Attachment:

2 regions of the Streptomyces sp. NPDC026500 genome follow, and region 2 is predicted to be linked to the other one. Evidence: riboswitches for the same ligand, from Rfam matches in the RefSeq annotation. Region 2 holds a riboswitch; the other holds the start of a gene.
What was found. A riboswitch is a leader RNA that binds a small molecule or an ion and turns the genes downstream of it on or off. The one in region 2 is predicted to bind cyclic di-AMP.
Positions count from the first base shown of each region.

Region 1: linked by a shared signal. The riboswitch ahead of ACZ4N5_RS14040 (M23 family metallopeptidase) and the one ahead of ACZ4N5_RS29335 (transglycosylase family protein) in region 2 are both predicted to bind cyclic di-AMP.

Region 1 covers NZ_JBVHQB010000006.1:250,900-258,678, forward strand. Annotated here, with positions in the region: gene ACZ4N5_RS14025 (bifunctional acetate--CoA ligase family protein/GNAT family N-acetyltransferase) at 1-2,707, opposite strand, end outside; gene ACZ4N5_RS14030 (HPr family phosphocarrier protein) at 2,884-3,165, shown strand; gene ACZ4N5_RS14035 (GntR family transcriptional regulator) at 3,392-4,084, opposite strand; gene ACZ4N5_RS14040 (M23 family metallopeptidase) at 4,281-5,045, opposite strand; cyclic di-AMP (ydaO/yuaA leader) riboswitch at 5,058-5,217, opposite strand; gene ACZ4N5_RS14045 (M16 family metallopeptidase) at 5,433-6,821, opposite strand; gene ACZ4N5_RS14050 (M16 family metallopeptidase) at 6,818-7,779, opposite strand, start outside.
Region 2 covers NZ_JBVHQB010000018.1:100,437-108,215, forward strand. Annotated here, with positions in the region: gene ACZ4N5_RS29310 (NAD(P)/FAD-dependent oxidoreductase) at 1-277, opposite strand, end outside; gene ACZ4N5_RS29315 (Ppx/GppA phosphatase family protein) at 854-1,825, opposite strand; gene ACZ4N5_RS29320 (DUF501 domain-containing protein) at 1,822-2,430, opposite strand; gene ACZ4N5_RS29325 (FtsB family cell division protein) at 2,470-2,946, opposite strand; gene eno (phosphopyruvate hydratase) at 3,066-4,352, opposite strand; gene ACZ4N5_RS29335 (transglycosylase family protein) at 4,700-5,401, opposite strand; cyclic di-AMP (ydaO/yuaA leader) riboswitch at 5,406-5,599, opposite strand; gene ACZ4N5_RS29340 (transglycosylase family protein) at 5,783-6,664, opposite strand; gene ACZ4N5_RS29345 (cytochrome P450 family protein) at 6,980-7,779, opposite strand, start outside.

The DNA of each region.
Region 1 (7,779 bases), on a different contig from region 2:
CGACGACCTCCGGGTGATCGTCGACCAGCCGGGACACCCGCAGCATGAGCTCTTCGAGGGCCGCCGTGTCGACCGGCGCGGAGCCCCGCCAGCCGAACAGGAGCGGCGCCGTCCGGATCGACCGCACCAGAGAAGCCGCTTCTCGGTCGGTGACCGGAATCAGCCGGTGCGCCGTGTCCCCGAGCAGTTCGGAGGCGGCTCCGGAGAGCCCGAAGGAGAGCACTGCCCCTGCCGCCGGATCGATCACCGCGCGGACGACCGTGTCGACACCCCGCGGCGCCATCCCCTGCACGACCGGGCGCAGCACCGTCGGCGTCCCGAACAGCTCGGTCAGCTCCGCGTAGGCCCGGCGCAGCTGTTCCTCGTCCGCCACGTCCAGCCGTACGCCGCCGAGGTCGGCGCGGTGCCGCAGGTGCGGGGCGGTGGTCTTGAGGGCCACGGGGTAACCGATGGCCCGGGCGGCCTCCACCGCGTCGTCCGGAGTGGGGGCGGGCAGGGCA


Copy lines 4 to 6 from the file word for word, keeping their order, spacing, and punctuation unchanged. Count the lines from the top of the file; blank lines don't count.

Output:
Region 1: linked by a shared signal. The riboswitch ahead of ACZ4N5_RS14040 (M23 family metallopeptidase) and the one ahead of ACZ4N5_RS29335 (transglycosylase family protein) in region 2 are both predicted to bind cyclic di-AMP.

Region 1 covers NZ_JBVHQB010000006.1:250,900-258,678, forward strand. Annotated here, with positions in the region: gene ACZ4N5_RS14025 (bifunctional acetate--CoA ligase family protein/GNAT family N-acetyltransferase) at 1-2,707, opposite strand, end outside; gene ACZ4N5_RS14030 (HPr family phosphocarrier protein) at 2,884-3,165, shown strand; gene ACZ4N5_RS14035 (GntR family transcriptional regulator) at 3,392-4,084, opposite strand; gene ACZ4N5_RS14040 (M23 family metallopeptidase) at 4,281-5,045, opposite strand; cyclic di-AMP (ydaO/yuaA leader) riboswitch at 5,058-5,217, opposite strand; gene ACZ4N5_RS14045 (M16 family metallopeptidase) at 5,433-6,821, opposite strand; gene ACZ4N5_RS14050 (M16 family metallopeptidase) at 6,818-7,779, opposite strand, start outside.
Region 2 covers NZ_JBVHQB010000018.1:100,437-108,215, forward strand. Annotated here, with positions in the region: gene ACZ4N5_RS29310 (NAD(P)/FAD-dependent oxidoreductase) at 1-277, opposite strand, end outside; gene ACZ4N5_RS29315 (Ppx/GppA phosphatase family protein) at 854-1,825, opposite strand; gene ACZ4N5_RS29320 (DUF501 domain-containing protein) at 1,822-2,430, opposite strand; gene ACZ4N5_RS29325 (FtsB family cell division protein) at 2,470-2,946, opposite strand; gene eno (phosphopyruvate hydratase) at 3,066-4,352, opposite strand; gene ACZ4N5_RS29335 (transglycosylase family protein) at 4,700-5,401, opposite strand; cyclic di-AMP (ydaO/yuaA leader) riboswitch at 5,406-5,599, opposite strand; gene ACZ4N5_RS29340 (transglycosylase family protein) at 5,783-6,664, opposite strand; gene ACZ4N5_RS29345 (cytochrome P450 family protein) at 6,980-7,779, opposite strand, start outside.